The long term potential as a market for U.S. foods will remain promising but there are some other distinct challenges as well. The U.S. dollar appreciated 20% against the Turkish lira in 2016, making American goods comparatively more expensive than in previous years. With a growing population of more than 2 million refugees, unrest in some parts of Turkey, and regional hazards, safety concerns are increasing. European Union (EU) U exporters enjoy lower transport costs and better cold chain infrastructure given their proximity. They also enjoy first mover advantage and have preferential tariff rates given their EU trading relationship. They also enjoy a regulatory advantage due to their harmonization of regulations. The tariffs on both commodities and processed products can be higher than expected, and there are high shelf stocking fees charged by large chains which lead to high costs for new product introduction. The import procedures can be complex and extensive and are also subject to seasonal changes depending on local production of certain items.   

Post advises is that the Republic of Turkey is a complex and challenging market requiring adaptability and persistence. Careful planning and patience are the keys to success in Turkey. U.S. exporters face many of the same challenges that exist in other semi-developed countries, such as contradictory policies, a lack of transparency in regulations and documentation requirements, and an unpredictable judiciary, legal, and regulatory framework. The currency is the Turkish Lira (TL) which is above 3.02 TL/$1 in September 2016 and reached 3.50 TL/$1 in early December 2016. The TL has lost roughly a half of its value to the dollar since 2012. Currency fluctuations have caused serious financial problems, especially in the feed and related sectors where companies import raw materials for feed in U.S. dollars which they then sell to the sector in Turkish Lira in credit sales. As a result, many companies have lost money because of the fluctuation in exchange rates and the recent general downturn of the Lira against many other currencies.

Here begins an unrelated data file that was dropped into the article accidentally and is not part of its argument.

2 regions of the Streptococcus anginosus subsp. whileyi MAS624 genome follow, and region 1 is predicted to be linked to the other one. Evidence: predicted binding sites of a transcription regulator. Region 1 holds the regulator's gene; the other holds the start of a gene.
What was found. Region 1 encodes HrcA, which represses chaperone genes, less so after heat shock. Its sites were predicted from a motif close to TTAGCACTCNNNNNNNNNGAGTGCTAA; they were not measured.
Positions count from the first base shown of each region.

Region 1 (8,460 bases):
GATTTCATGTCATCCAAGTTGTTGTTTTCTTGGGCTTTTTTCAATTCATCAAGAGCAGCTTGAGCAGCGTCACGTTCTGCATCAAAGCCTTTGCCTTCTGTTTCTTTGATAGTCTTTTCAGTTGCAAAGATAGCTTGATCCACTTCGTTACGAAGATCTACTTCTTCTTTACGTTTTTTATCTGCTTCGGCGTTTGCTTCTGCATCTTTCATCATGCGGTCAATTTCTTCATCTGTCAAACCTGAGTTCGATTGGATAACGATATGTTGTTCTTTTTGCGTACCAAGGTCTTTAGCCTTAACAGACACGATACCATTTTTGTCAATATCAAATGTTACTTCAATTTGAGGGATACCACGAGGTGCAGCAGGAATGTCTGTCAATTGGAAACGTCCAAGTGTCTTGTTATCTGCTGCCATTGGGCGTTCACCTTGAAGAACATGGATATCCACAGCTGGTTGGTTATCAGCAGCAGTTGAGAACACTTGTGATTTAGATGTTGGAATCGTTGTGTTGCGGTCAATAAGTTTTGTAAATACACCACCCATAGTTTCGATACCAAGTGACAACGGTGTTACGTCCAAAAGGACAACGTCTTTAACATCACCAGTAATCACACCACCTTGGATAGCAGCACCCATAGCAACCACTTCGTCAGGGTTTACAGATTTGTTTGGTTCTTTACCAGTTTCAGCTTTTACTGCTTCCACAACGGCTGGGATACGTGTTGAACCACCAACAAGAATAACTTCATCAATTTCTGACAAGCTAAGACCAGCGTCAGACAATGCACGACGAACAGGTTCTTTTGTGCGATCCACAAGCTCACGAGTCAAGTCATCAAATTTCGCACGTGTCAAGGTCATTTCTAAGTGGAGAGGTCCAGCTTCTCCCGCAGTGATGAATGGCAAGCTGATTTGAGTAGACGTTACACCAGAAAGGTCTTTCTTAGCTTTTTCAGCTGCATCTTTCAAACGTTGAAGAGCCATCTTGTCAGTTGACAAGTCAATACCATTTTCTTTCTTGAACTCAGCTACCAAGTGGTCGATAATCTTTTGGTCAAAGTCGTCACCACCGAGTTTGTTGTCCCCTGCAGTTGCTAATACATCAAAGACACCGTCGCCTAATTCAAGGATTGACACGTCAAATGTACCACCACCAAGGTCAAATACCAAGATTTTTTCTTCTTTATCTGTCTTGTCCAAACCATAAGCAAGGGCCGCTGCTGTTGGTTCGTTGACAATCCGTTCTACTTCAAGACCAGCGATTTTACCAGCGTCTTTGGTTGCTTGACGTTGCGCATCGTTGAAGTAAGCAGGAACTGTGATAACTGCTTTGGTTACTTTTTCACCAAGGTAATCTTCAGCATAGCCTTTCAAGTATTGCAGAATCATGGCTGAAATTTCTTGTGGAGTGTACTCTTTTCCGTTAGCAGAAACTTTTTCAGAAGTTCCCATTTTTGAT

Retail Sector:

According to Euromonitor, retail sales in the packaged food market in Turkey reached US$33 billion in 2016.  That represents a growth rate of 43.8% or US$10 billion since 2012. That also made Turkey the 14th largest packaged food market in the world and the 6th largest in all of Europe. By the year 2021, the retail sales in the packaged food market in Turkey is expected to reach nearly US$58 billion, a growth rate of 55.5% and US$20 billion. High growth products in the forecast include savory snacks, sweet biscuits snack bars and fruit snacks, confectionery, baby food, ice cream and frozen desserts, baked goods, ready meals and processed meat and seafood.